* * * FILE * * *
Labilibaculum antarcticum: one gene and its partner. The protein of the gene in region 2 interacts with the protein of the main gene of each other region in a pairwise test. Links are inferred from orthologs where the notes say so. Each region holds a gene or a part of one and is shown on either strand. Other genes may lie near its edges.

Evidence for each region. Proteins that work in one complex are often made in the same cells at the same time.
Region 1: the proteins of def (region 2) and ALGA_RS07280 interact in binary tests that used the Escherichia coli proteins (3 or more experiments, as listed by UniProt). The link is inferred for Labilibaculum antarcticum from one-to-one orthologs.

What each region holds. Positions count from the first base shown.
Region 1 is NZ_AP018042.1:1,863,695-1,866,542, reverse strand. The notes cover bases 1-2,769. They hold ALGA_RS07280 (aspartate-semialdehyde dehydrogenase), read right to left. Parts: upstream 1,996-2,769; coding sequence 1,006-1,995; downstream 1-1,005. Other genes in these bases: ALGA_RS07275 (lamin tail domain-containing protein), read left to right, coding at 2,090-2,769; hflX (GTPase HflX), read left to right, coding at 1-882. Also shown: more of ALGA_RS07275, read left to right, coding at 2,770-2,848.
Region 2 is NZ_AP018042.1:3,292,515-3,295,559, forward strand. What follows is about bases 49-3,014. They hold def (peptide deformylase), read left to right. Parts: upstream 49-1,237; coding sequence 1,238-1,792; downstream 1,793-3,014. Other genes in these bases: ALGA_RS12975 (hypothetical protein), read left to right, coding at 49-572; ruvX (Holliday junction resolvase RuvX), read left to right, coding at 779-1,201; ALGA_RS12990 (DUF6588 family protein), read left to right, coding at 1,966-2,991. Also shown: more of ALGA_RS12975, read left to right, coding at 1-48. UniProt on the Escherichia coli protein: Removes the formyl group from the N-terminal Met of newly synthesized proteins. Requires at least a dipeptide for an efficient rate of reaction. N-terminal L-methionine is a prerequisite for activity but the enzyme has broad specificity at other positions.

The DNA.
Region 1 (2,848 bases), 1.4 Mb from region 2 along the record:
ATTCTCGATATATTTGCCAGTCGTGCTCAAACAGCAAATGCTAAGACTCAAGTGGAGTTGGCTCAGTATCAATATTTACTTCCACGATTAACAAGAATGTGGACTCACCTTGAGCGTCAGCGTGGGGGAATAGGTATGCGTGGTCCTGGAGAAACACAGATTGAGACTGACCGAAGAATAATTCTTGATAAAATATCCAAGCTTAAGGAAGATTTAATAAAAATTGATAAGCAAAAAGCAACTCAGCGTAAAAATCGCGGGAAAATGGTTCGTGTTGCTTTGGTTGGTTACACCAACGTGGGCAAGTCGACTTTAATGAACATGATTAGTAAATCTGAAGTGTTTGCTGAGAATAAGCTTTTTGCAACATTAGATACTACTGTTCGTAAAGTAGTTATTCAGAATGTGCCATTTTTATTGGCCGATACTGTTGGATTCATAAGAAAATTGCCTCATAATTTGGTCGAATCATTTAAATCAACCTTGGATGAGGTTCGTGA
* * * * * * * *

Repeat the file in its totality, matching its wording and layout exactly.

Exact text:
Labilibaculum antarcticum: one gene and its partner. The protein of the gene in region 2 interacts with the protein of the main gene of each other region in a pairwise test. Links are inferred from orthologs where the notes say so. Each region holds a gene or a part of one and is shown on either strand. Other genes may lie near its edges.

Evidence for each region. Proteins that work in one complex are often made in the same cells at the same time.
Region 1: the proteins of def (region 2) and ALGA_RS07280 interact in binary tests that used the Escherichia coli proteins (3 or more experiments, as listed by UniProt). The link is inferred for Labilibaculum antarcticum from one-to-one orthologs.

What each region holds. Positions count from the first base shown.
Region 1 is NZ_AP018042.1:1,863,695-1,866,542, reverse strand. The notes cover bases 1-2,769. They hold ALGA_RS07280 (aspartate-semialdehyde dehydrogenase), read right to left. Parts: upstream 1,996-2,769; coding sequence 1,006-1,995; downstream 1-1,005. Other genes in these bases: ALGA_RS07275 (lamin tail domain-containing protein), read left to right, coding at 2,090-2,769; hflX (GTPase HflX), read left to right, coding at 1-882. Also shown: more of ALGA_RS07275, read left to right, coding at 2,770-2,848.
Region 2 is NZ_AP018042.1:3,292,515-3,295,559, forward strand. What follows is about bases 49-3,014. They hold def (peptide deformylase), read left to right. Parts: upstream 49-1,237; coding sequence 1,238-1,792; downstream 1,793-3,014. Other genes in these bases: ALGA_RS12975 (hypothetical protein), read left to right, coding at 49-572; ruvX (Holliday junction resolvase RuvX), read left to right, coding at 779-1,201; ALGA_RS12990 (DUF6588 family protein), read left to right, coding at 1,966-2,991. Also shown: more of ALGA_RS12975, read left to right, coding at 1-48. UniProt on the Escherichia coli protein: Removes the formyl group from the N-terminal Met of newly synthesized proteins. Requires at least a dipeptide for an efficient rate of reaction. N-terminal L-methionine is a prerequisite for activity but the enzyme has broad specificity at other positions.

The DNA.
Region 1 (2,848 bases), 1.4 Mb from region 2 along the record:
ATTCTCGATATATTTGCCAGTCGTGCTCAAACAGCAAATGCTAAGACTCAAGTGGAGTTGGCTCAGTATCAATATTTACTTCCACGATTAACAAGAATGTGGACTCACCTTGAGCGTCAGCGTGGGGGAATAGGTATGCGTGGTCCTGGAGAAACACAGATTGAGACTGACCGAAGAATAATTCTTGATAAAATATCCAAGCTTAAGGAAGATTTAATAAAAATTGATAAGCAAAAAGCAACTCAGCGTAAAAATCGCGGGAAAATGGTTCGTGTTGCTTTGGTTGGTTACACCAACGTGGGCAAGTCGACTTTAATGAACATGATTAGTAAATCTGAAGTGTTTGCTGAGAATAAGCTTTTTGCAACATTAGATACTACTGTTCGTAAAGTAGTTATTCAGAATGTGCCATTTTTATTGGCCGATACTGTTGGATTCATAAGAAAATTGCCTCATAATTTGGTCGAATCATTTAAATCAACCTTGGATGAGGTTCGTGA